Texas Causes of Action & Affirmative Defenses

Texas Causes of Action & Affirmative Defenses

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Saturday, November 14, 2009

Enforcing unambiguous contract (breach of contract cause of action)

PROVING BREACH OF CONTRACT CAUSE OF ACTION (ambiguous vs. unambiguous contracts)

In order to succeed on a breach of contract claim, [Plaintiff] would have had to prove that: (1) a valid contract existed; (2) it performed or tendered performance; (3) [Defendant] breached the contract; and (4) [Plaintiff] sustained damages as a result of the defendant's breach. Adams v. H & H Meat Prods., Inc., 41 S.W.3d 762, 771 (Tex. App.-Corpus Christi 2001, no pet.).

Netrana contends that it performed its obligations under the contract by "standing ready, willing, and able to perform professional services" and that TXU breached the guaranteed minimum payment provision of the contract. Thus, we look to the contract under our well recognized rules of contract construction to determine if a minimum payment provision existed in the amended agreement.


In construing a written contract, the primary concern is to ascertain and to give effect to the parties' intentions as expressed in the document. Frost Nat'l Bank v. L & F Distribs., Ltd., 165 S.W.3d 310, 311-12 (Tex. 2005). We consider the entire writing and attempt to harmonize and to give effect to all of the contract's provisions. Id. at 312.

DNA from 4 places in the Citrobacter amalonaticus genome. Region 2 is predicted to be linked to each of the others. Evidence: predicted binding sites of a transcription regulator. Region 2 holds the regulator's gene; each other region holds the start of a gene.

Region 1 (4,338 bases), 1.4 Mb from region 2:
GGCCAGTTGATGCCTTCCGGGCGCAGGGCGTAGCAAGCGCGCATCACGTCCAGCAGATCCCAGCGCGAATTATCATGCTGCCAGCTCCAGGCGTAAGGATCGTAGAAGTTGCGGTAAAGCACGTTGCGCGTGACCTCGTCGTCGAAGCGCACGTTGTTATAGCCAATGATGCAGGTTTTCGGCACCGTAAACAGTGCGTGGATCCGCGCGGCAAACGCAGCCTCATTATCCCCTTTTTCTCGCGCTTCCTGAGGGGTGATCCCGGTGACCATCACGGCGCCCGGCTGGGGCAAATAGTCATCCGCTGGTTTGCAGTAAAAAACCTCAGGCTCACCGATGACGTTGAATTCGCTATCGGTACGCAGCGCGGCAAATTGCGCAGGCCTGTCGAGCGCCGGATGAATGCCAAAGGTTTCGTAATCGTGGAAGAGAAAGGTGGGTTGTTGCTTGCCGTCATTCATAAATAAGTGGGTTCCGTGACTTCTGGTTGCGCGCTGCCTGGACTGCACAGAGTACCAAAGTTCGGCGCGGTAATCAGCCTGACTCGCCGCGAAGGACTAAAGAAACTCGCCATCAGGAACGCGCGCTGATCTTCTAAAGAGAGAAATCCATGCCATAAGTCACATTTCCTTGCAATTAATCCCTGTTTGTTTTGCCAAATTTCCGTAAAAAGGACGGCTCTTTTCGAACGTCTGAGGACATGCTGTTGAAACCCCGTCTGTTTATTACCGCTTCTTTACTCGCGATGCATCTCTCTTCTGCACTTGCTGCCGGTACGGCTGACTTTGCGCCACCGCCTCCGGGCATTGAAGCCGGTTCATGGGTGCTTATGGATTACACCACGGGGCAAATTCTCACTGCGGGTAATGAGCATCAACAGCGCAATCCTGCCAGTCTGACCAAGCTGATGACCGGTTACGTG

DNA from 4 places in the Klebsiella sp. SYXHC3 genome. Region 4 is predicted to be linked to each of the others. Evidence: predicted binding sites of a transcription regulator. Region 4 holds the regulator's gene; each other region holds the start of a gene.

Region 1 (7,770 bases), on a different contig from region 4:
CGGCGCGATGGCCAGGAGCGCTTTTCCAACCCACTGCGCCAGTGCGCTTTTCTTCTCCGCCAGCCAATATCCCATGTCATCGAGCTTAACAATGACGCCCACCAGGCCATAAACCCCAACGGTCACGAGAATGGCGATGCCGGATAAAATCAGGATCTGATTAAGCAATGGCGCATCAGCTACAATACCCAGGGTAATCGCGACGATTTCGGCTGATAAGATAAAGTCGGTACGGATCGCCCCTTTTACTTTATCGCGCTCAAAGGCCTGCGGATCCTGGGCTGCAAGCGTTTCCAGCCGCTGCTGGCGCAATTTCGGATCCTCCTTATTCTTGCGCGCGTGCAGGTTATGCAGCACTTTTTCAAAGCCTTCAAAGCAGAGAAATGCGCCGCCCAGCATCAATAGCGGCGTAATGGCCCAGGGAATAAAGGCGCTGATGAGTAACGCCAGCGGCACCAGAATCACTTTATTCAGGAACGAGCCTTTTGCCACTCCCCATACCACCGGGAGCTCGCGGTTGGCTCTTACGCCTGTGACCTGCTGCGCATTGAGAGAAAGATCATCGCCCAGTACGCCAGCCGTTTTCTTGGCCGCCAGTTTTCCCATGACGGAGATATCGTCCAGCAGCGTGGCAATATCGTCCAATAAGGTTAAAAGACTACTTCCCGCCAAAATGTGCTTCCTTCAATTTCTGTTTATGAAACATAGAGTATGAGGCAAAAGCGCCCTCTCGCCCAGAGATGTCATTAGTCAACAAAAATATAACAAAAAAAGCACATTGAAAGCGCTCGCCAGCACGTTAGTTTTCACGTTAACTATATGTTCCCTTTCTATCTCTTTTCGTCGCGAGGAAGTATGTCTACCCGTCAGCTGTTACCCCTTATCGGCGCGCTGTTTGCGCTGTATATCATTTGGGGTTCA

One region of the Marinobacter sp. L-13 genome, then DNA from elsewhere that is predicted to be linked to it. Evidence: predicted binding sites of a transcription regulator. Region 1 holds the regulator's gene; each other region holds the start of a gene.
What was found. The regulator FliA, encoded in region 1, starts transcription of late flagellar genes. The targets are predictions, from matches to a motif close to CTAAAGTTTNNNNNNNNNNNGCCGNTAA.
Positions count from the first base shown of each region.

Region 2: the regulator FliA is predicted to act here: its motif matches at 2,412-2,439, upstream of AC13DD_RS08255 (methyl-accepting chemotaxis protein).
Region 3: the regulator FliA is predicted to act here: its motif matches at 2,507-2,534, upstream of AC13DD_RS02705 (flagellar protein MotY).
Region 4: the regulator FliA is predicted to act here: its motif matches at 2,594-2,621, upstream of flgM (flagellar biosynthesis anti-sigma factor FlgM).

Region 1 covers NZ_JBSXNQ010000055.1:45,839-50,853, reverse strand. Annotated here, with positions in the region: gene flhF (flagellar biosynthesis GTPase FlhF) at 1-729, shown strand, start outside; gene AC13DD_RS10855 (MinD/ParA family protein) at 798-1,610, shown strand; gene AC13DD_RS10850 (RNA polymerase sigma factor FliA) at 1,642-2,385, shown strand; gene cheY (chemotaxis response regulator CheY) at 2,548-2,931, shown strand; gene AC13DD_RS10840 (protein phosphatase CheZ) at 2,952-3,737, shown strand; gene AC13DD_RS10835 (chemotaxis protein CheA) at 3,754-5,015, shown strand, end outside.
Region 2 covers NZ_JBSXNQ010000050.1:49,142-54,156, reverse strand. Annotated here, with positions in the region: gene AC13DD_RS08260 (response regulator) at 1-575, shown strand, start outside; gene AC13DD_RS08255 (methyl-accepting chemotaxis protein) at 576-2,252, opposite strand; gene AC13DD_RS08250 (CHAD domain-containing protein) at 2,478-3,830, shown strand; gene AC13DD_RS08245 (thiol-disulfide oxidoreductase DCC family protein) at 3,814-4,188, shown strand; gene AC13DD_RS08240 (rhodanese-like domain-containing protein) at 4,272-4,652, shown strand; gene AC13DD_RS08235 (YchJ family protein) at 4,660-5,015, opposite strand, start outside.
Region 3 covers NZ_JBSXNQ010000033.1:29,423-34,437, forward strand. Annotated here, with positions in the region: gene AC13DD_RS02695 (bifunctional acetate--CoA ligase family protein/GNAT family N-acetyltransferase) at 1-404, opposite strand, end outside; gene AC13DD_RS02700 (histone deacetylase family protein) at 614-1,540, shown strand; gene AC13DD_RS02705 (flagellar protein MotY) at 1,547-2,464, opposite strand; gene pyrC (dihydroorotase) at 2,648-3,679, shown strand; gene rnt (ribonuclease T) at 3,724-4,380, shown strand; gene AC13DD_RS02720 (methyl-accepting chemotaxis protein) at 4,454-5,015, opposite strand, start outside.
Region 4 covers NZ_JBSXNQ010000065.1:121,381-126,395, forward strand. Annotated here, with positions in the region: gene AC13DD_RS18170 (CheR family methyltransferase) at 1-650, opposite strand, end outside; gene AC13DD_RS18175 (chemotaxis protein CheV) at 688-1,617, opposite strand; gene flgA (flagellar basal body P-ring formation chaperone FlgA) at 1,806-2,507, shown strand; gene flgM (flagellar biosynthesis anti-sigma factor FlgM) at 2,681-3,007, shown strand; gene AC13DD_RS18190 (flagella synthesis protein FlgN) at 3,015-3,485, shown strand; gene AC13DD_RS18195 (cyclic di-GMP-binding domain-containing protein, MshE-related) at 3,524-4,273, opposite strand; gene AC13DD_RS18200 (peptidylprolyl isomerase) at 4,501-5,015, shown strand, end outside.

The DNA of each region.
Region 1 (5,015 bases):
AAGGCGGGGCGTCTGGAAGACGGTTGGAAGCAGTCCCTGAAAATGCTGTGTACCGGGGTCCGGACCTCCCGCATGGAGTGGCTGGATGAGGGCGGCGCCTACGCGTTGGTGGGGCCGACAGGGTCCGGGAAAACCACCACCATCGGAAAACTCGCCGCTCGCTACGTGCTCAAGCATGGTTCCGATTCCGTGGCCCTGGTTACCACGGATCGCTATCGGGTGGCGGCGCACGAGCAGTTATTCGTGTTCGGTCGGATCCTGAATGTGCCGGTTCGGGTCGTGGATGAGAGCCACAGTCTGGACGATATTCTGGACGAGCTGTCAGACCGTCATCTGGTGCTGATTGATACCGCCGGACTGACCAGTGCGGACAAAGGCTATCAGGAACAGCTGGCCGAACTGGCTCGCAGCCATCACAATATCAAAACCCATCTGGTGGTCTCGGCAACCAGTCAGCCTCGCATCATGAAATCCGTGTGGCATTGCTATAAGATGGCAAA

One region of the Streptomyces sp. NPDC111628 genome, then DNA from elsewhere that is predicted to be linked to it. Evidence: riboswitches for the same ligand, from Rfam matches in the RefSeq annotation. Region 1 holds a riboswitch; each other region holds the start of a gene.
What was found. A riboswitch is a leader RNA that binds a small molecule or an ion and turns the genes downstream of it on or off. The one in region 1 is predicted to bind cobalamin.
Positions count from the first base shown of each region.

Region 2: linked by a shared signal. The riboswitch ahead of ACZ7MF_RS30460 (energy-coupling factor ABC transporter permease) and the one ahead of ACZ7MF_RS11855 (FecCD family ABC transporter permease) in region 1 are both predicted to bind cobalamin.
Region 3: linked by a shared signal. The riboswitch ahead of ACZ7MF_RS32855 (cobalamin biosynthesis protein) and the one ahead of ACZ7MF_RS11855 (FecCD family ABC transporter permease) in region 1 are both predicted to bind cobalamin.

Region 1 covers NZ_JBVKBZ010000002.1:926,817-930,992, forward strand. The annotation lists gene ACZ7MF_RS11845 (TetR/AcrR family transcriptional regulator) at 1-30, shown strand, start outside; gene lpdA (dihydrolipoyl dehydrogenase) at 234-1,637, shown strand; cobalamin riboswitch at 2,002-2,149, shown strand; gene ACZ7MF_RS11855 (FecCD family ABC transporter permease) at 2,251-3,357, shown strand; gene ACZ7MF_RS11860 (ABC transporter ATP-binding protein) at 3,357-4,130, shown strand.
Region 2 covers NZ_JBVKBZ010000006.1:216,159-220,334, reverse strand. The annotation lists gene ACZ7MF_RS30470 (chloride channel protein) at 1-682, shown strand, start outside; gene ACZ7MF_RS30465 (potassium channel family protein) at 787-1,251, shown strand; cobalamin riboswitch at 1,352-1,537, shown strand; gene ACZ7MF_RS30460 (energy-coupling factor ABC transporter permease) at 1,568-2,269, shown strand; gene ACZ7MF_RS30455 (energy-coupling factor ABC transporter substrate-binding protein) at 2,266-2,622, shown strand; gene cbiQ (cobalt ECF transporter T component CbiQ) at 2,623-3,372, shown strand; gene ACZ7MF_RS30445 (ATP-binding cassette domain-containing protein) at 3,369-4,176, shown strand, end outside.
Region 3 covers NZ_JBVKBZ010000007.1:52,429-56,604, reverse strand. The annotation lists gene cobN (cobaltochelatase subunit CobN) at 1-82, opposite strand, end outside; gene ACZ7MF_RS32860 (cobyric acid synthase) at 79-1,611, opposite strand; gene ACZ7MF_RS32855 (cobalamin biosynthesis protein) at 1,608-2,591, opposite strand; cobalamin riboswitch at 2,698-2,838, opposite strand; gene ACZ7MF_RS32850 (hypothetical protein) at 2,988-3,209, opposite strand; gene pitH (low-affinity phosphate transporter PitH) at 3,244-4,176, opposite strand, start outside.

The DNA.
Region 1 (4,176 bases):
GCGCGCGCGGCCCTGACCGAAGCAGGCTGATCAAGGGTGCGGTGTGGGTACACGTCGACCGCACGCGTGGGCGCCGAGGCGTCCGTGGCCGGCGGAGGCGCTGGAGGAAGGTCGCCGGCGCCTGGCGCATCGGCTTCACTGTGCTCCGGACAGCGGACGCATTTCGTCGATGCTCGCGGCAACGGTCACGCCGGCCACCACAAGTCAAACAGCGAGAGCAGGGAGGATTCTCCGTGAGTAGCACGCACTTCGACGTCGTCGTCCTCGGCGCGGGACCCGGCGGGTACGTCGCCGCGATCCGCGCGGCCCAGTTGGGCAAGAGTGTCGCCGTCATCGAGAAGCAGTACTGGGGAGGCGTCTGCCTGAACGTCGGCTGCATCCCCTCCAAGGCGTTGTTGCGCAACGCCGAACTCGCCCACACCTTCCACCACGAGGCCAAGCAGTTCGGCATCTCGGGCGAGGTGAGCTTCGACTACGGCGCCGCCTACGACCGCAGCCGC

We construe contracts "'from a utilitarian standpoint bearing in mind the particular business activity sought to be served'" and "'will avoid when possible and proper a construction which is unreasonable, inequitable, and oppressive.'" Id. (quoting Reilly v. Rangers Mgmt., Inc., 727 S.W.2d 527, 530 (Tex. 1987)). "

The language in a contract is to be given its plain grammatical meaning unless doing so would defeat the parties' intent." Amtech Elevator Servs. Co. v. CSFB 1998-P1 Buffalo Speedway Office Ltd. P'ship, 248 S.W.3d 373, 379 (Tex.App.-Houston [1st Dist.] 2007, no pet.).


If, after the pertinent rules of construction are applied, the contract can be given a definite or certain legal meaning, it is unambiguous, and we construe it as a matter of law. Frost Nat'l Bank, 165 S.W.3d at 312. However, if after such rules are applied, the meaning of the contract remains uncertain or is susceptible to more than one reasonable interpretation, it is ambiguous. Nat'l Union Fire Ins. Co. v. CBI Indus., Inc., 907 S.W.2d 517, 520 (Tex. 1995); Coker v. Coker, 650 S.W.2d 391, 393-94 (Tex. 1983).


If a contract is ambiguous, the contract's interpretation becomes a fact issue to be resolved by deciding the parties' true intent, for which the fact finder may consider extraneous evidence of intent. See Nat'l Union Fire Ins. Co., 907 S.W.2d at 520; Coker, 650 S.W.2d at 394-95.

Whether a contract is ambiguous is a question of law to be determined "by looking at the contract as a whole in light of the circumstances present when the contract was entered." Coker, 650 S.W.2d at 394.

SOURCE: 13-08-00264-CV (13th Court of Appeals) (Nov. 12, 2009)